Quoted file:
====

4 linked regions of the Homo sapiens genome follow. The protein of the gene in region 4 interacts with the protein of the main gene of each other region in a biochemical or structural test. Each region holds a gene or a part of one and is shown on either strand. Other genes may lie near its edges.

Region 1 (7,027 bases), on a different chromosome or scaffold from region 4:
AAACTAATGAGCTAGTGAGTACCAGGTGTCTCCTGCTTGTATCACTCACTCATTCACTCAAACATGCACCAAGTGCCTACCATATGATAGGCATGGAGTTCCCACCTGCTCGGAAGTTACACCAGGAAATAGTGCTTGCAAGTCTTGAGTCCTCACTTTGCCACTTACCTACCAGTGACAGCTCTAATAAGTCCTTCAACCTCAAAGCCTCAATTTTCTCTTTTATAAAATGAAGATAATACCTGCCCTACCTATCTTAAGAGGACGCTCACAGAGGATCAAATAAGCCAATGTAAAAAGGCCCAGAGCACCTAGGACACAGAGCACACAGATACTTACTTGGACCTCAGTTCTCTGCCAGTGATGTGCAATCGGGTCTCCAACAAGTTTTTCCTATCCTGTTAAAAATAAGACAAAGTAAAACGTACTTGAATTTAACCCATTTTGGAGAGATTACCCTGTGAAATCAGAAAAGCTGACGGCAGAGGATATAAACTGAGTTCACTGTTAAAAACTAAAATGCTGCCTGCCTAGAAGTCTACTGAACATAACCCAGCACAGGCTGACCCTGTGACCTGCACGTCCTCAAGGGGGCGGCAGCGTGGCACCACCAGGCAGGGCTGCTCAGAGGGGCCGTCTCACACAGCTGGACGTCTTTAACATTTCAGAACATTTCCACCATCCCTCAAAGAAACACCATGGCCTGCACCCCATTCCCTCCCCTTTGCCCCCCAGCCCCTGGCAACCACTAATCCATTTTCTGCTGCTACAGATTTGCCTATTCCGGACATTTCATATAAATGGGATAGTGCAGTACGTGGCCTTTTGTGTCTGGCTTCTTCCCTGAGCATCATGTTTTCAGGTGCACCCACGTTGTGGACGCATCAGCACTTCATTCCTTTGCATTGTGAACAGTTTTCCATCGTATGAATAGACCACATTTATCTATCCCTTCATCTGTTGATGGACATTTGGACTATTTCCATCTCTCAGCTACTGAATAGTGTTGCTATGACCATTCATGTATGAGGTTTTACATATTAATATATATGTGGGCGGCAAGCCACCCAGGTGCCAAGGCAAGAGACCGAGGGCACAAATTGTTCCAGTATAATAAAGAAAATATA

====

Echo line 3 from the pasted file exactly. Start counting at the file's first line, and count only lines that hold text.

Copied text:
AAACTAATGAGCTAGTGAGTACCAGGTGTCTCCTGCTTGTATCACTCACTCATTCACTCAAACATGCACCAAGTGCCTACCATATGATAGGCATGGAGTTCCCACCTGCTCGGAAGTTACACCAGGAAATAGTGCTTGCAAGTCTTGAGTCCTCACTTTGCCACTTACCTACCAGTGACAGCTCTAATAAGTCCTTCAACCTCAAAGCCTCAATTTTCTCTTTTATAAAATGAAGATAATACCTGCCCTACCTATCTTAAGAGGACGCTCACAGAGGATCAAATAAGCCAATGTAAAAAGGCCCAGAGCACCTAGGACACAGAGCACACAGATACTTACTTGGACCTCAGTTCTCTGCCAGTGATGTGCAATCGGGTCTCCAACAAGTTTTTCCTATCCTGTTAAAAATAAGACAAAGTAAAACGTACTTGAATTTAACCCATTTTGGAGAGATTACCCTGTGAAATCAGAAAAGCTGACGGCAGAGGATATAAACTGAGTTCACTGTTAAAAACTAAAATGCTGCCTGCCTAGAAGTCTACTGAACATAACCCAGCACAGGCTGACCCTGTGACCTGCACGTCCTCAAGGGGGCGGCAGCGTGGCACCACCAGGCAGGGCTGCTCAGAGGGGCCGTCTCACACAGCTGGACGTCTTTAACATTTCAGAACATTTCCACCATCCCTCAAAGAAACACCATGGCCTGCACCCCATTCCCTCCCCTTTGCCCCCCAGCCCCTGGCAACCACTAATCCATTTTCTGCTGCTACAGATTTGCCTATTCCGGACATTTCATATAAATGGGATAGTGCAGTACGTGGCCTTTTGTGTCTGGCTTCTTCCCTGAGCATCATGTTTTCAGGTGCACCCACGTTGTGGACGCATCAGCACTTCATTCCTTTGCATTGTGAACAGTTTTCCATCGTATGAATAGACCACATTTATCTATCCCTTCATCTGTTGATGGACATTTGGACTATTTCCATCTCTCAGCTACTGAATAGTGTTGCTATGACCATTCATGTATGAGGTTTTACATATTAATATATATGTGGGCGGCAAGCCACCCAGGTGCCAAGGCAAGAGACCGAGGGCACAAATTGTTCCAGTATAATAAAGAAAATATA